With antibacterial and wound-healing properties, chitosan, a substance extracted from crustacean shells, is considered an ideal material for functional clothing. However, chitosan fibre is expensive, fragile and easy to generate static electricity during the spinning process. To tackle these problems, Dr Li Li at the Institute of Textiles and Clothing led a research team to develop a novel spinning system.
The research team span the chitosan fibres into yarn before it was woven or knitted into fabric. When spinning chitosan fibres, the friction between the fibres and the spinning roller would generate static electricity, causing the fibres to break and cling around the roller. To solve this problem, researchers specially developed a conductive spinning rollers to conduct away the static electricity generated on the fibres. Chances of breaking and clinging of yarns are therefore reduced. As a result, wastage is reduced and production cost is lowered.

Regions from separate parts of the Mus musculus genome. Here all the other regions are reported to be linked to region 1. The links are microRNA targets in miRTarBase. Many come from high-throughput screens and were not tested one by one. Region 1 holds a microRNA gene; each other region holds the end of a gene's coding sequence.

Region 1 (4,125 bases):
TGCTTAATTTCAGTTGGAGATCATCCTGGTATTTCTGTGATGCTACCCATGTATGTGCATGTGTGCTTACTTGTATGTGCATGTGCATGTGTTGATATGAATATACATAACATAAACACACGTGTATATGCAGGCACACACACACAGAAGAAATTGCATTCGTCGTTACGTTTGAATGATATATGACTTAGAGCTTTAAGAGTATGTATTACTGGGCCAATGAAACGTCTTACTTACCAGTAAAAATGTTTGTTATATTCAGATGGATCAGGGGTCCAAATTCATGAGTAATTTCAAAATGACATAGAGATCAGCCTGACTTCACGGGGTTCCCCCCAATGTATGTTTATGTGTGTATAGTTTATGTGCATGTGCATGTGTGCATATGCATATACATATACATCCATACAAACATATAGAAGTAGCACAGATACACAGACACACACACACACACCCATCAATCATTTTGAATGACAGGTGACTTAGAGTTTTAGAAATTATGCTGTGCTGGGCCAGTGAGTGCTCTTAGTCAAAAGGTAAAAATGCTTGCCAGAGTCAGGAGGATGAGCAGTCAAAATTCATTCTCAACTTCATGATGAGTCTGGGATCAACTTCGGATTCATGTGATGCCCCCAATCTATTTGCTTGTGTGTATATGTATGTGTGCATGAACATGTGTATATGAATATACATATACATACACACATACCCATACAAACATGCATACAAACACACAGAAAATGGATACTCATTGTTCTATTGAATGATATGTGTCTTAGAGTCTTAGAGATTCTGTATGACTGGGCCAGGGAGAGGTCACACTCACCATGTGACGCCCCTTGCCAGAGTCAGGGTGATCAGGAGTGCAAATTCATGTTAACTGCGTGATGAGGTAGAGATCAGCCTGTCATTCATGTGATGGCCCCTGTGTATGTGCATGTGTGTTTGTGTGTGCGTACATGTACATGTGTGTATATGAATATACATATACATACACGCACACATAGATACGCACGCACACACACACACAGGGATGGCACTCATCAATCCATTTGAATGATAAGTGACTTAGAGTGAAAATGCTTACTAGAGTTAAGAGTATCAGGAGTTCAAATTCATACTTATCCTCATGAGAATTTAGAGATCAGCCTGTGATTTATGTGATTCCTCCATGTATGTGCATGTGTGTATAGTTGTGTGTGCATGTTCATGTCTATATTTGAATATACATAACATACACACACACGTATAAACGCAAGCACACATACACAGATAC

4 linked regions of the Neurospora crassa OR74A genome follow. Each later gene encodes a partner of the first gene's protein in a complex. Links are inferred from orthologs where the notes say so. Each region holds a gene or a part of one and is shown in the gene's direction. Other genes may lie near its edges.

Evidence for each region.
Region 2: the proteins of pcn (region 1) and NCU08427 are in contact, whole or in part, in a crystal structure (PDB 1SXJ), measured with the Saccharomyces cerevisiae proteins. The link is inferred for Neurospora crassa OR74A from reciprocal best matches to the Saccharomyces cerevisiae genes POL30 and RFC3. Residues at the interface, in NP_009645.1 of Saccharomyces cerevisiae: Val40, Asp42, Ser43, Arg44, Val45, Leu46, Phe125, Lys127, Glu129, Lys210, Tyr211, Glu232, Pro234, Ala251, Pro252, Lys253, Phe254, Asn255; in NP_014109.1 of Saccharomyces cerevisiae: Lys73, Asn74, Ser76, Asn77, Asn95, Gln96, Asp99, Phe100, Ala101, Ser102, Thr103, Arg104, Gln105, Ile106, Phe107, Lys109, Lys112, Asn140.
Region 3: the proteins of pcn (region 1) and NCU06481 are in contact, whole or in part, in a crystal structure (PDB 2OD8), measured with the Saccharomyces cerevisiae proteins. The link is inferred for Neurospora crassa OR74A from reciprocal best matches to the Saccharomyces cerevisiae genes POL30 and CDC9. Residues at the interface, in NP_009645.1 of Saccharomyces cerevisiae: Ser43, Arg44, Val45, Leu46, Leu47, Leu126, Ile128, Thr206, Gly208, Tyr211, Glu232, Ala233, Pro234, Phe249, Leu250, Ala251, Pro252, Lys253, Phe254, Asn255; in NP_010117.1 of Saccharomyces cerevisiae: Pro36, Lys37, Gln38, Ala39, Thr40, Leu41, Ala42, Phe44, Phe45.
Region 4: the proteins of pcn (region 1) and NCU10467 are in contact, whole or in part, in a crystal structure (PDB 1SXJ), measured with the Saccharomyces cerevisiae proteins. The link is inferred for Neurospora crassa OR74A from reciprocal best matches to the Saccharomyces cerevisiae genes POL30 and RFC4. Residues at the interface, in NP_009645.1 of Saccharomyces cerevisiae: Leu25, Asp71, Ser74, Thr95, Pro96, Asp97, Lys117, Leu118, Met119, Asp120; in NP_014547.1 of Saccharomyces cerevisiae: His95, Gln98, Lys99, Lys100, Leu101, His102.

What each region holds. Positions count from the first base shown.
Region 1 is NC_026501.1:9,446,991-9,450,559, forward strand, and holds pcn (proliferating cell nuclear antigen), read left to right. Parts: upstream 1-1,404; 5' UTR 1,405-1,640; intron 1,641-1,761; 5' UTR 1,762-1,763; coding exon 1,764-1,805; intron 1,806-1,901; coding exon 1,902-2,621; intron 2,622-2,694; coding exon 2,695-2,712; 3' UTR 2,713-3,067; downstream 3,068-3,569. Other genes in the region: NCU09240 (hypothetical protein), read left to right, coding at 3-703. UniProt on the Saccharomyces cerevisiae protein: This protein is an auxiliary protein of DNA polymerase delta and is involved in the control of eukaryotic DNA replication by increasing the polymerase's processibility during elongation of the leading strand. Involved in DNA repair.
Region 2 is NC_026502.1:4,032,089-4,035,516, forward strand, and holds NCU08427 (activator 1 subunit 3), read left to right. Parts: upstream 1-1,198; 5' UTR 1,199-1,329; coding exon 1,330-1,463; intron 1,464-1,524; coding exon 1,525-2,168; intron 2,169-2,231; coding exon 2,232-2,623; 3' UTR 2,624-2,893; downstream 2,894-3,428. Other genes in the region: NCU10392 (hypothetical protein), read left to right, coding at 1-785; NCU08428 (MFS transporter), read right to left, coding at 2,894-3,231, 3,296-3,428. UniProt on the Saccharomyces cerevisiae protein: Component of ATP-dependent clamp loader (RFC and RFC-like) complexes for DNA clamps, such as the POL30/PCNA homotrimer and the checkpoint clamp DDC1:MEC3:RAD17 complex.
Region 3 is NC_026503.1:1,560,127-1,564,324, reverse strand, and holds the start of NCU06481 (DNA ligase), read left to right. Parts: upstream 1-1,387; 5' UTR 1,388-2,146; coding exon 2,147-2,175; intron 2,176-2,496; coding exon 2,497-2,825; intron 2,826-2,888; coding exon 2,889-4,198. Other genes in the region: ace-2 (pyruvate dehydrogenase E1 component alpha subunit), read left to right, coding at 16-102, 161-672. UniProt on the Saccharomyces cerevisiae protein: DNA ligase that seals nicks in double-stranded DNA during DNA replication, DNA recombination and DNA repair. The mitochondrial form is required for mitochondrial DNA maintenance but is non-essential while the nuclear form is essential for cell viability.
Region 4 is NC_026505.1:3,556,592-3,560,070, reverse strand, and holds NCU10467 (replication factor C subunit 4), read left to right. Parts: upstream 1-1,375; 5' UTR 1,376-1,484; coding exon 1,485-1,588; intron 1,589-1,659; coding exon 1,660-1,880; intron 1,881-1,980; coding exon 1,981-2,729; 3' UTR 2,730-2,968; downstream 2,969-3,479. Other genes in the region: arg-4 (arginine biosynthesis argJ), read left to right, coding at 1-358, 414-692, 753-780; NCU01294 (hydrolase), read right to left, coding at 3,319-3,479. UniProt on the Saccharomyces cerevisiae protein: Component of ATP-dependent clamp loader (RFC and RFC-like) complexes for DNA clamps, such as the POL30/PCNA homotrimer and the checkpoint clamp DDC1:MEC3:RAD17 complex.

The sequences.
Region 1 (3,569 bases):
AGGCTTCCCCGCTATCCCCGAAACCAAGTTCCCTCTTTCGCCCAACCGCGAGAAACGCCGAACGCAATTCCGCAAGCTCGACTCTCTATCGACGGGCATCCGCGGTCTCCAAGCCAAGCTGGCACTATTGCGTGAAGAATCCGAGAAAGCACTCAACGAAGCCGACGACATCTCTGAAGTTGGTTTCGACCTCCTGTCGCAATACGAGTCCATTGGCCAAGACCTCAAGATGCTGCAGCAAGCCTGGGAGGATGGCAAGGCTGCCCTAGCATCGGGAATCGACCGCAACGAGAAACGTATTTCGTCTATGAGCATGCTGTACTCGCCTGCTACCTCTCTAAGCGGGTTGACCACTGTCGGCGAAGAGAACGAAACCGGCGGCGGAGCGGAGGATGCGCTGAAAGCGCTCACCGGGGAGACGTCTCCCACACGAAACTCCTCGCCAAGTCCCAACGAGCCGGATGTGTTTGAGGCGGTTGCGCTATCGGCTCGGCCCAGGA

Test results showed that, for sanitary and sports textiles, the more chitosan the yarns contain, the higher their ability to suppress microbial growth. When applied in wound dressings and bandages, the more chitosan the yarns contain, the faster a wound heals. When used in healthcare products, the softness and comfort of the chitosan fibres are particularly crucial for those users with sensitive skin. The test also proved that blending chitosan with cotton gives good wearing comfort. In conclusion, this system can realise lower production cost with better product performance.
This innovation won a gold medal at the 44th International Exhibition of Inventions of Geneva.